The final question I want to ask of the psalm this week is this: Who should praise God? We might expect the answer to be "those whom God has forgiven, those whom he has rescued from the pit.” Certainly these persons should. But as we come to the last stanza of the psalm (vv. 19-22), we find that the writer is not satisfied with the thought that only the redeemed should praise God. God is so great that nothing but the praise of all creation will do. So he cries out: "Praise the LORD, you his angels" (v. 20), "Praise the LORD, all his heavenly hosts" (v. 21), "Praise the LORD, all his works” (v. 22), and "Praise the LORD, O my soul" (v. 22).

As we read yesterday, we should praise God because of "all his benefits.” David lists what he means by God's benefits in verses 3-5. Yesterday we looked at God's gifts of the forgiveness of sins and healing. Today we continue with two more of God's benefits.

Why should a person praise God? It is because of "all his benefits.” David lists what he means by God's benefits in verses 3-5.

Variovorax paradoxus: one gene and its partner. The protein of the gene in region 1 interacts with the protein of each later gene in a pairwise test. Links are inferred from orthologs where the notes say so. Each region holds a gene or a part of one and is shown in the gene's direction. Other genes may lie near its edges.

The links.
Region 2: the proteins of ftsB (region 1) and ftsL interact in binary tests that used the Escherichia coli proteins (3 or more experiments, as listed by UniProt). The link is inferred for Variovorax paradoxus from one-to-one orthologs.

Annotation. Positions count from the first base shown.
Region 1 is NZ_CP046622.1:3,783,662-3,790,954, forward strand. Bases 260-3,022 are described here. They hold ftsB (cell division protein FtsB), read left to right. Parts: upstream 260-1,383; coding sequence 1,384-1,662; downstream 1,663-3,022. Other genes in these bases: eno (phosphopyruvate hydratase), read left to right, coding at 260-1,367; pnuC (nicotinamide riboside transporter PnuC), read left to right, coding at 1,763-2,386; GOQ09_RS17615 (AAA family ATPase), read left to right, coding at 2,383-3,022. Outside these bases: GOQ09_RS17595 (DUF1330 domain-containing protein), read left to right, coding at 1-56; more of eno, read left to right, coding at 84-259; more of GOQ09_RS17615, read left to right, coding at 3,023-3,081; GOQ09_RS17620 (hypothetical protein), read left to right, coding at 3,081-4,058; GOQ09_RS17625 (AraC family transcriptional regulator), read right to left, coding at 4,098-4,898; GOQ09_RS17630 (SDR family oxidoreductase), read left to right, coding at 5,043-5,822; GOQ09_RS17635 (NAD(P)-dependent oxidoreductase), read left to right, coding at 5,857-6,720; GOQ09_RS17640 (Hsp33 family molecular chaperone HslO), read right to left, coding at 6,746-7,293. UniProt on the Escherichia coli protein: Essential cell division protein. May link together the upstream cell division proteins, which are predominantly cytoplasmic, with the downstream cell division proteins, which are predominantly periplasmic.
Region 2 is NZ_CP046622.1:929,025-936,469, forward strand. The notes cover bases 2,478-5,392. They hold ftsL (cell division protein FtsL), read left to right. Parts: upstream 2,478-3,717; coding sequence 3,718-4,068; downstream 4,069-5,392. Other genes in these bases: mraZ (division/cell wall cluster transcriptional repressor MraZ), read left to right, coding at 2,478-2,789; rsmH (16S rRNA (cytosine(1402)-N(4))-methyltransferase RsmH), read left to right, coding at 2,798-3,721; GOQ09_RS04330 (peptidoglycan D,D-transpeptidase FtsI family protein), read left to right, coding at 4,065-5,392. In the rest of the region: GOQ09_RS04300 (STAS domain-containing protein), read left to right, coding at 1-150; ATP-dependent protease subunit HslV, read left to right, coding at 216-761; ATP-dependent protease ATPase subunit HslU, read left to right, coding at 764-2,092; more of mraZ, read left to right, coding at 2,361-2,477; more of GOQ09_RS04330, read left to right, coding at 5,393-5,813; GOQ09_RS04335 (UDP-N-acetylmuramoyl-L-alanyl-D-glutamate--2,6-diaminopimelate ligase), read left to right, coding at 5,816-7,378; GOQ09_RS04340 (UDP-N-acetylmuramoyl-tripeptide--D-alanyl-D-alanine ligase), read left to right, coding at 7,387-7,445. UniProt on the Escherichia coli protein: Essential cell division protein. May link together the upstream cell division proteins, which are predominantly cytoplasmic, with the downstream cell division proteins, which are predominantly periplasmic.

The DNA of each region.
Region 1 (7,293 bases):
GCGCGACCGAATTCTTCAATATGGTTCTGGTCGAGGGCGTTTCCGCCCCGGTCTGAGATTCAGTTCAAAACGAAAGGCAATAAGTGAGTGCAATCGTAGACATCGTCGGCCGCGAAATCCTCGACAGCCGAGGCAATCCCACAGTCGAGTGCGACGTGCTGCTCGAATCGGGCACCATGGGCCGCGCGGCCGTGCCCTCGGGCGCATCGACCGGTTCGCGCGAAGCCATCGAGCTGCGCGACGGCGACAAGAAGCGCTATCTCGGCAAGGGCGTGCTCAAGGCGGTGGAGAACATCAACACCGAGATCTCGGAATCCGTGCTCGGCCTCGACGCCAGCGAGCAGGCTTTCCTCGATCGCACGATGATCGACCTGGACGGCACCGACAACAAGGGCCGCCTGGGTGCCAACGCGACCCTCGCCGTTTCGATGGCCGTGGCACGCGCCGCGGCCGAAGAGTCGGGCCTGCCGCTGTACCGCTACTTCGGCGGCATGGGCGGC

1. Forgiveness of sins (v. 3). The first thing David is thankful for is the forgiveness of his sins. Rightly so! For this is the greatest of all gifts that we can receive from God, and the first we need to have.

I want to address a number of questions regarding this psalm, arranging them in such a way that the successive verses of the psalm give the answers. The first question I want to ask is this: How should a person praise God? The answer of this psalm is in verses 1 and 2. It is "with all my inmost being" or with all my soul.

Have you ever asked yourself to whom the psalms are spoken? To whom are they addressed? The first answer that comes to mind is that they are addressed to God, and it is true that some of them, probably most of them, are. But some are spoken to other people—some to the righteous, some to sinners, some to Israel, some to the Gentile nations and other groups. In Psalm 103 the psalmist is speaking to himself.